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Old September 16, 2018, 00:55   #6
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If you go with CF bulbs, use bright white. Also try turning off any additional room lighting. Incandescent bulbs, if that's what you have overhead, throw off a yellow glow. It bounces off the walls and right onto what ever your trying to photograph.

You have plenty of room to work with, I would consider making up a three panel screen; a back and two sides. A frame can be easily constructed from PVC.
The PVC can be slipped together without using adhesive so it can be taken apart or folds up for storage when not in use.

Attach a bright white sheet, squeeze clamps will work, this will reflect your lighting to the subject. The additional light will help eliminate unwanted shadows.

Last but not least would be using some photo editing software, lots of free stuff on line.
Sometimes you have the shot but lighting isn't just so, one click on "auto color" in a photo editor will usually do the trick.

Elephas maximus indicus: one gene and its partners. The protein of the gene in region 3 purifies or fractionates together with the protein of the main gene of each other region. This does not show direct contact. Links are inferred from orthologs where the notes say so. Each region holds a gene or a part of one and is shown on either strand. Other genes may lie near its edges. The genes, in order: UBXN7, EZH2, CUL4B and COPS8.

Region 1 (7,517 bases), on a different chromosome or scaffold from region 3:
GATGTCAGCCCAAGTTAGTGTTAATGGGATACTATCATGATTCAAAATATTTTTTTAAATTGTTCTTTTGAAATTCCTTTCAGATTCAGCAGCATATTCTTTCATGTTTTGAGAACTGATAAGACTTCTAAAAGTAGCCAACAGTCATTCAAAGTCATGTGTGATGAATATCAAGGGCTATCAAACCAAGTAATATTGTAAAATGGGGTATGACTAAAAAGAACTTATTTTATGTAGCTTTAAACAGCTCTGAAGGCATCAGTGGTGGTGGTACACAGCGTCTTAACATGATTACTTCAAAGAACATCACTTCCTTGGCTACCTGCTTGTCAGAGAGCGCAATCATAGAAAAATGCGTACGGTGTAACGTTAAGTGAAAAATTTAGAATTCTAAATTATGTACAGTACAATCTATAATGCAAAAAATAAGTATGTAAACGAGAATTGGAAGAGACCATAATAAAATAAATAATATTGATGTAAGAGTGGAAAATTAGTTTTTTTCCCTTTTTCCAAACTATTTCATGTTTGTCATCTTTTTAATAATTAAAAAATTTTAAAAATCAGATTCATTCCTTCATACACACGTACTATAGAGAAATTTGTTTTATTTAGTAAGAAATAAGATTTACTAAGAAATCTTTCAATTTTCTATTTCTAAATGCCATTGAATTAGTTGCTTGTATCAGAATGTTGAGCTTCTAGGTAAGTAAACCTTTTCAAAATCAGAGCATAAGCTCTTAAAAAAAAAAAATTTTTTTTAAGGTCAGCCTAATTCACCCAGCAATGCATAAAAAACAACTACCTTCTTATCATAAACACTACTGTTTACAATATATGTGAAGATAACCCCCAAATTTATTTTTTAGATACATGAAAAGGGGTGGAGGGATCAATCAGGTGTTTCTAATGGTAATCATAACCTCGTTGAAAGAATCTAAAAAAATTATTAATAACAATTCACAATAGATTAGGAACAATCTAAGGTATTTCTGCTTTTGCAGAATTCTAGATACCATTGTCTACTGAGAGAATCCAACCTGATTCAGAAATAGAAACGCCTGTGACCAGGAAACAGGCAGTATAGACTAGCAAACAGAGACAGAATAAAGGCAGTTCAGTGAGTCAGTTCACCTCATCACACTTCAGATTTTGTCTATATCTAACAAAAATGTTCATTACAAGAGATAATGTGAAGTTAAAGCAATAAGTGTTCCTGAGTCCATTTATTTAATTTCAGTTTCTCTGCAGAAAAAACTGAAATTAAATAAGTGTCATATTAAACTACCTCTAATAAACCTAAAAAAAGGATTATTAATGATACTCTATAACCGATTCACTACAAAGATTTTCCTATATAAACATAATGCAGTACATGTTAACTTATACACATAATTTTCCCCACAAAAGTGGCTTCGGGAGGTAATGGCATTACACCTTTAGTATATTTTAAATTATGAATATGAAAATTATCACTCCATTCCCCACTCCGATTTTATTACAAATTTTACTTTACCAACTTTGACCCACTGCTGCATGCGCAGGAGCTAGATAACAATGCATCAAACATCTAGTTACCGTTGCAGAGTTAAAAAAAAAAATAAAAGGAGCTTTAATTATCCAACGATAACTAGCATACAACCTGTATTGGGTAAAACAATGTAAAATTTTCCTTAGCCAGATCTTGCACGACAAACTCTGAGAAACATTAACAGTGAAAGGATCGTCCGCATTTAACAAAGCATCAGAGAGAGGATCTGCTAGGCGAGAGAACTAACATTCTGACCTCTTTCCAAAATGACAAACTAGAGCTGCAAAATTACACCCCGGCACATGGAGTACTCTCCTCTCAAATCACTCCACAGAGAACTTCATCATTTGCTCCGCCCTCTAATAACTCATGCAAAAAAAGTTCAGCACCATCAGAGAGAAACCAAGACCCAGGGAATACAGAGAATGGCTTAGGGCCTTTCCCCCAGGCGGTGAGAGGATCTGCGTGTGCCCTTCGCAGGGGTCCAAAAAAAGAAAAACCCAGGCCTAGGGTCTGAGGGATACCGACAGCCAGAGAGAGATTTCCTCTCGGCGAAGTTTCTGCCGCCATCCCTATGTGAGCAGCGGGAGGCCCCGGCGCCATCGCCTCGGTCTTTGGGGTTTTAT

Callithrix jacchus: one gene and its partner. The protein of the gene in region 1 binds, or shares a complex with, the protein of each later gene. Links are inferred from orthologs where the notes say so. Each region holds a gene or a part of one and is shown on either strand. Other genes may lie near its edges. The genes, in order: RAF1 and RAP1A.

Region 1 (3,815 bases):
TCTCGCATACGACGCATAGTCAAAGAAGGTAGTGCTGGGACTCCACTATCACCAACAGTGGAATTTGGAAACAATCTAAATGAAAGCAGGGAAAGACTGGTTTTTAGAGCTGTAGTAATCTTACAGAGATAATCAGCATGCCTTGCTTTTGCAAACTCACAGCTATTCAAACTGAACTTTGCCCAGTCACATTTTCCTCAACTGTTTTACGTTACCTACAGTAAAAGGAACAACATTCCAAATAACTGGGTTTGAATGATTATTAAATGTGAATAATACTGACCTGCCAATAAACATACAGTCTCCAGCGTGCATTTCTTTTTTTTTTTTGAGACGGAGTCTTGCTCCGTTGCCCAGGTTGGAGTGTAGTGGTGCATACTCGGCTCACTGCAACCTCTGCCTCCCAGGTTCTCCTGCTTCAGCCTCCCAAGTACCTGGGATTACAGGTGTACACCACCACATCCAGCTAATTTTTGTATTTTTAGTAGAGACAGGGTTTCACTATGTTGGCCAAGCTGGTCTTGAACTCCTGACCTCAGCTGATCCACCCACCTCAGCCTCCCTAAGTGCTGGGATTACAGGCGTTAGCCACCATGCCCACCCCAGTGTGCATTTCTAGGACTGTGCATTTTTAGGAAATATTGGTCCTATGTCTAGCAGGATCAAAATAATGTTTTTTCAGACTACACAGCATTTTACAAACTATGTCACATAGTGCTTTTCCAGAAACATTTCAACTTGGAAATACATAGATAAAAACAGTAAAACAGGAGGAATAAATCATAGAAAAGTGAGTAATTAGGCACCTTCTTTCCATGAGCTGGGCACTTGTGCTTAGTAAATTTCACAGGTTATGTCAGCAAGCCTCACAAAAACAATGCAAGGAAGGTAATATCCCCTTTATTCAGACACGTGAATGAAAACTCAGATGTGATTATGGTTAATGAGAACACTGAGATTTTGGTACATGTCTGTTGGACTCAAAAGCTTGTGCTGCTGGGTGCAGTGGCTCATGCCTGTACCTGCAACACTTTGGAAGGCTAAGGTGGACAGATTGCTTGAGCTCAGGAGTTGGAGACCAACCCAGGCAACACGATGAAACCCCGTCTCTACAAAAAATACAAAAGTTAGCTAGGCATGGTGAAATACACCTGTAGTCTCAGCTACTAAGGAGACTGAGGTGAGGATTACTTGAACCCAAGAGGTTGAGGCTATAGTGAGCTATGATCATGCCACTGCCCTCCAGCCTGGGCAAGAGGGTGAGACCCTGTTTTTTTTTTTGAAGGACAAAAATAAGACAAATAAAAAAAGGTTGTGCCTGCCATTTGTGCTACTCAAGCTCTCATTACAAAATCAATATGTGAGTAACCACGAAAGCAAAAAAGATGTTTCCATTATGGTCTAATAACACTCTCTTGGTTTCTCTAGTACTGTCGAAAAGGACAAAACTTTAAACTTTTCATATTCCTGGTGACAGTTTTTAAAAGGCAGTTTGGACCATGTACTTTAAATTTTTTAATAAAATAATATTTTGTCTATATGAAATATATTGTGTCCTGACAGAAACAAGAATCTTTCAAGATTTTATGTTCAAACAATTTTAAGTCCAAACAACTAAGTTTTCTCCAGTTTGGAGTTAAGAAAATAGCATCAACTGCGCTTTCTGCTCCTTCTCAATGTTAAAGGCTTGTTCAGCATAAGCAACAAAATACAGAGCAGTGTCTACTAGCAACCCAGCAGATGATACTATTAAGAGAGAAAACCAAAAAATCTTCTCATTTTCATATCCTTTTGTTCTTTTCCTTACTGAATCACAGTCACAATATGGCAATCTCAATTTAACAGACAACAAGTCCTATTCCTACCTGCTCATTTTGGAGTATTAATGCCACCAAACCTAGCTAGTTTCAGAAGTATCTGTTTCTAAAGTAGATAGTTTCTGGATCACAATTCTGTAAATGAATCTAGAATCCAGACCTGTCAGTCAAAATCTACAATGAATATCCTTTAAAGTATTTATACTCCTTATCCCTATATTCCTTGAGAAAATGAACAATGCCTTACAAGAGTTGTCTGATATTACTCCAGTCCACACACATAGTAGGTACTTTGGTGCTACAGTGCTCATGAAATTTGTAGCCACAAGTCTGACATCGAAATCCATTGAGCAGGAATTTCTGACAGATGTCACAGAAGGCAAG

Here's your pic after adjusting the color, literally a two second fix. It took longer for me to type this than it did to adjust the color.

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Old September 16, 2018, 01:16   #7
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The wood grain table top has to go. I used a red bath towel to photograph guns on. Makes a nice contrast.
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Old September 16, 2018, 16:01   #8
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Do you know the color temperature of your lights? Indoor lighting should be 3200* Kelvin. Sunlight should be 5600* Kelvin. Your camera should have those settings or indoor/outdoor settings.